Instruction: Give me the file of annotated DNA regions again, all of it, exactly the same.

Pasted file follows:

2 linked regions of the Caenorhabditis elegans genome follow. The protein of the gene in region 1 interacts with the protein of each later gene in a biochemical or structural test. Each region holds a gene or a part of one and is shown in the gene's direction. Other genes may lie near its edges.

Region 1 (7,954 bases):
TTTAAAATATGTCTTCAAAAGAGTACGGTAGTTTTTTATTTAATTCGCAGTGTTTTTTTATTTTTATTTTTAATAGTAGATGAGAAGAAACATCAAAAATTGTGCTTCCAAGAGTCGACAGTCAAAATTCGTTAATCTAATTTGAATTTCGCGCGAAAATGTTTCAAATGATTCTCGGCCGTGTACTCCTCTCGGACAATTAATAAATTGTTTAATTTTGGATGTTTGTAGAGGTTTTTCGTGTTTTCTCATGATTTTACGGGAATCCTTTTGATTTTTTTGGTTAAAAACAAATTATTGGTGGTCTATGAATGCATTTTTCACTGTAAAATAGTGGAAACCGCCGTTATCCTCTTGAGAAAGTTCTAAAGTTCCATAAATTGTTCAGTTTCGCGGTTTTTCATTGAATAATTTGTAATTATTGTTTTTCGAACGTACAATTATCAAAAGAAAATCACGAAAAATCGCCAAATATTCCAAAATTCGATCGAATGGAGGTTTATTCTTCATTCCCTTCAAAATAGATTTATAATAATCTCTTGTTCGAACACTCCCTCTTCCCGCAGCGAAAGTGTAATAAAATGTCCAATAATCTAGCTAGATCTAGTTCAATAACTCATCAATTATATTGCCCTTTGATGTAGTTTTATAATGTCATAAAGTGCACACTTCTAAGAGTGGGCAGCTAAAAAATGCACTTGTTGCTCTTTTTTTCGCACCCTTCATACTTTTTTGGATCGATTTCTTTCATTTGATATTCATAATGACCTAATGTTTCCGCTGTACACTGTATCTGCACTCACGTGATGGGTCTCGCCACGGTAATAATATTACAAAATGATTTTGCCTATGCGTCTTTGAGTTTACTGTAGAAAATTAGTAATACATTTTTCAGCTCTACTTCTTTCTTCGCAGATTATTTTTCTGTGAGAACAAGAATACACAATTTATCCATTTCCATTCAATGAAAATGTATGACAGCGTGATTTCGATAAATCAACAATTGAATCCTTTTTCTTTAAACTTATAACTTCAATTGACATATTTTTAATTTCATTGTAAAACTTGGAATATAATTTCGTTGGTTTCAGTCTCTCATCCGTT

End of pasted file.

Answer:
2 linked regions of the Caenorhabditis elegans genome follow. The protein of the gene in region 1 interacts with the protein of each later gene in a biochemical or structural test. Each region holds a gene or a part of one and is shown in the gene's direction. Other genes may lie near its edges.

Region 1 (7,954 bases):
TTTAAAATATGTCTTCAAAAGAGTACGGTAGTTTTTTATTTAATTCGCAGTGTTTTTTTATTTTTATTTTTAATAGTAGATGAGAAGAAACATCAAAAATTGTGCTTCCAAGAGTCGACAGTCAAAATTCGTTAATCTAATTTGAATTTCGCGCGAAAATGTTTCAAATGATTCTCGGCCGTGTACTCCTCTCGGACAATTAATAAATTGTTTAATTTTGGATGTTTGTAGAGGTTTTTCGTGTTTTCTCATGATTTTACGGGAATCCTTTTGATTTTTTTGGTTAAAAACAAATTATTGGTGGTCTATGAATGCATTTTTCACTGTAAAATAGTGGAAACCGCCGTTATCCTCTTGAGAAAGTTCTAAAGTTCCATAAATTGTTCAGTTTCGCGGTTTTTCATTGAATAATTTGTAATTATTGTTTTTCGAACGTACAATTATCAAAAGAAAATCACGAAAAATCGCCAAATATTCCAAAATTCGATCGAATGGAGGTTTATTCTTCATTCCCTTCAAAATAGATTTATAATAATCTCTTGTTCGAACACTCCCTCTTCCCGCAGCGAAAGTGTAATAAAATGTCCAATAATCTAGCTAGATCTAGTTCAATAACTCATCAATTATATTGCCCTTTGATGTAGTTTTATAATGTCATAAAGTGCACACTTCTAAGAGTGGGCAGCTAAAAAATGCACTTGTTGCTCTTTTTTTCGCACCCTTCATACTTTTTTGGATCGATTTCTTTCATTTGATATTCATAATGACCTAATGTTTCCGCTGTACACTGTATCTGCACTCACGTGATGGGTCTCGCCACGGTAATAATATTACAAAATGATTTTGCCTATGCGTCTTTGAGTTTACTGTAGAAAATTAGTAATACATTTTTCAGCTCTACTTCTTTCTTCGCAGATTATTTTTCTGTGAGAACAAGAATACACAATTTATCCATTTCCATTCAATGAAAATGTATGACAGCGTGATTTCGATAAATCAACAATTGAATCCTTTTTCTTTAAACTTATAACTTCAATTGACATATTTTTAATTTCATTGTAAAACTTGGAATATAATTTCGTTGGTTTCAGTCTCTCATCCGTT